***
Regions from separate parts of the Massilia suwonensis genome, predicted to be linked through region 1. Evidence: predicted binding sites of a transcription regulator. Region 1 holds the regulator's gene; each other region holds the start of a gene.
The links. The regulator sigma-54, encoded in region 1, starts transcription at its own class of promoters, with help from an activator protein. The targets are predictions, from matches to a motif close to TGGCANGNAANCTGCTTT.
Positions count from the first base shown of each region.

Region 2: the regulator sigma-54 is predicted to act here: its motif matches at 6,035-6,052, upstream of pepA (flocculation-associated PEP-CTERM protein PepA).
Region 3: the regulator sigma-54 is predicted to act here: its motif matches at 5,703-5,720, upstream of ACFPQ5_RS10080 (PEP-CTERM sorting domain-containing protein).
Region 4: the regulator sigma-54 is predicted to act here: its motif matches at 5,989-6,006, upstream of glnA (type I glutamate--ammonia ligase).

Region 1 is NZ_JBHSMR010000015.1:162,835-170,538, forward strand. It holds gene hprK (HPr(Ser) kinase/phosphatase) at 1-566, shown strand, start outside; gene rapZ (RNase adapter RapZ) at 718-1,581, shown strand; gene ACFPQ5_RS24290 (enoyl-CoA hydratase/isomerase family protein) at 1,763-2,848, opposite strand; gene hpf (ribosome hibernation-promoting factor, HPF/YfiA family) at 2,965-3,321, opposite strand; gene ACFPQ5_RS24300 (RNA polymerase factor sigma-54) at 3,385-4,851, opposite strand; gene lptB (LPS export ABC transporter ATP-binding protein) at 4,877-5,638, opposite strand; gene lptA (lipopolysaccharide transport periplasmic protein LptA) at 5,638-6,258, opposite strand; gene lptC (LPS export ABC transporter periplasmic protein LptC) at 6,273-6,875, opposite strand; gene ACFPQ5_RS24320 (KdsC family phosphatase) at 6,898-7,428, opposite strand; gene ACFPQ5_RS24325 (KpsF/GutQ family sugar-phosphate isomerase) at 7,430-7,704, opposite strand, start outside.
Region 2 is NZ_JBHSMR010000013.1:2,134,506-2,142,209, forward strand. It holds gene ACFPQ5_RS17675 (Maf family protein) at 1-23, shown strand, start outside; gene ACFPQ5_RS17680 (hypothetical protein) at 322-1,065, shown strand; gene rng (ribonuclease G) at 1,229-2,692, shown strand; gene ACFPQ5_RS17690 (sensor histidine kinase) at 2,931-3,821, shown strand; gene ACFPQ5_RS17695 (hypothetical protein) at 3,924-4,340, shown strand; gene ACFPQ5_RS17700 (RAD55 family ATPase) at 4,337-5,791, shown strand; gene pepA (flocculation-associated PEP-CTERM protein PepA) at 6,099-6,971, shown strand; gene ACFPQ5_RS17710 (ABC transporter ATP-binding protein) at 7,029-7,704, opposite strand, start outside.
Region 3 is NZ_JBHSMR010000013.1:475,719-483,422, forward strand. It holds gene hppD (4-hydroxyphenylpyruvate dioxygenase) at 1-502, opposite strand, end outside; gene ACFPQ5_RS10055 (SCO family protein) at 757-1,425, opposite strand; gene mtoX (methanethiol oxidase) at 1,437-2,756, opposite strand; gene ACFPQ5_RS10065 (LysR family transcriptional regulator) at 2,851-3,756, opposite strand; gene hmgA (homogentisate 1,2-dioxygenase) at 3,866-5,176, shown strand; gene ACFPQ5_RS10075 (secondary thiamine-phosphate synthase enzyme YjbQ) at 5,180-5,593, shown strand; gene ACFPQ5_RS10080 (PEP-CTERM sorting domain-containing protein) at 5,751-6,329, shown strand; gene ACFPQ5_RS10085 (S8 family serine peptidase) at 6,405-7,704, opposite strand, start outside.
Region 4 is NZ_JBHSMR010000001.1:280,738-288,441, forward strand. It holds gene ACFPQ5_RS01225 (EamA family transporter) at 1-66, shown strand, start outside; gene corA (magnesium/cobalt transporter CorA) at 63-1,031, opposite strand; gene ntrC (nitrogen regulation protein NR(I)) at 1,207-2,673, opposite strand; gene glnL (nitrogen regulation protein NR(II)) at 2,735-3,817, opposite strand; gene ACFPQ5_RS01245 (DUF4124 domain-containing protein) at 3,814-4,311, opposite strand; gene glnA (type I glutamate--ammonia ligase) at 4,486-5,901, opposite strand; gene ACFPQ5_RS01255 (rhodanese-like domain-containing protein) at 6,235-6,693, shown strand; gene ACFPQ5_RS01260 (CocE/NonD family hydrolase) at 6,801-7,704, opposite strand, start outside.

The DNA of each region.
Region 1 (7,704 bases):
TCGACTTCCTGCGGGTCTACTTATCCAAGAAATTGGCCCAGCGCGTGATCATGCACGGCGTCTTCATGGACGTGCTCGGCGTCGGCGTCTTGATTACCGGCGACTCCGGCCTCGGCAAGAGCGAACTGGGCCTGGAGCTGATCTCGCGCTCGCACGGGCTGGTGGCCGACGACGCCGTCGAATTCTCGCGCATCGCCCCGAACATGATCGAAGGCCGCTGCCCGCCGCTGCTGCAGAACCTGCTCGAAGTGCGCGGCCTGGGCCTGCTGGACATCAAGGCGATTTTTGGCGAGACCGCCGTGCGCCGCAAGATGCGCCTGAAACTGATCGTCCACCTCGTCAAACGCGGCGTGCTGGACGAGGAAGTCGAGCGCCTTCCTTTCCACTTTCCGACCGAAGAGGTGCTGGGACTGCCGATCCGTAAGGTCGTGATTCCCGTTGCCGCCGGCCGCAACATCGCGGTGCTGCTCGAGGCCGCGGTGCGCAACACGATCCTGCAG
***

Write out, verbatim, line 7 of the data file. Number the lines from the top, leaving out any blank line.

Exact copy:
Region 1 is NZ_JBHSMR010000015.1:162,835-170,538, forward strand. It holds gene hprK (HPr(Ser) kinase/phosphatase) at 1-566, shown strand, start outside; gene rapZ (RNase adapter RapZ) at 718-1,581, shown strand; gene ACFPQ5_RS24290 (enoyl-CoA hydratase/isomerase family protein) at 1,763-2,848, opposite strand; gene hpf (ribosome hibernation-promoting factor, HPF/YfiA family) at 2,965-3,321, opposite strand; gene ACFPQ5_RS24300 (RNA polymerase factor sigma-54) at 3,385-4,851, opposite strand; gene lptB (LPS export ABC transporter ATP-binding protein) at 4,877-5,638, opposite strand; gene lptA (lipopolysaccharide transport periplasmic protein LptA) at 5,638-6,258, opposite strand; gene lptC (LPS export ABC transporter periplasmic protein LptC) at 6,273-6,875, opposite strand; gene ACFPQ5_RS24320 (KdsC family phosphatase) at 6,898-7,428, opposite strand; gene ACFPQ5_RS24325 (KpsF/GutQ family sugar-phosphate isomerase) at 7,430-7,704, opposite strand, start outside.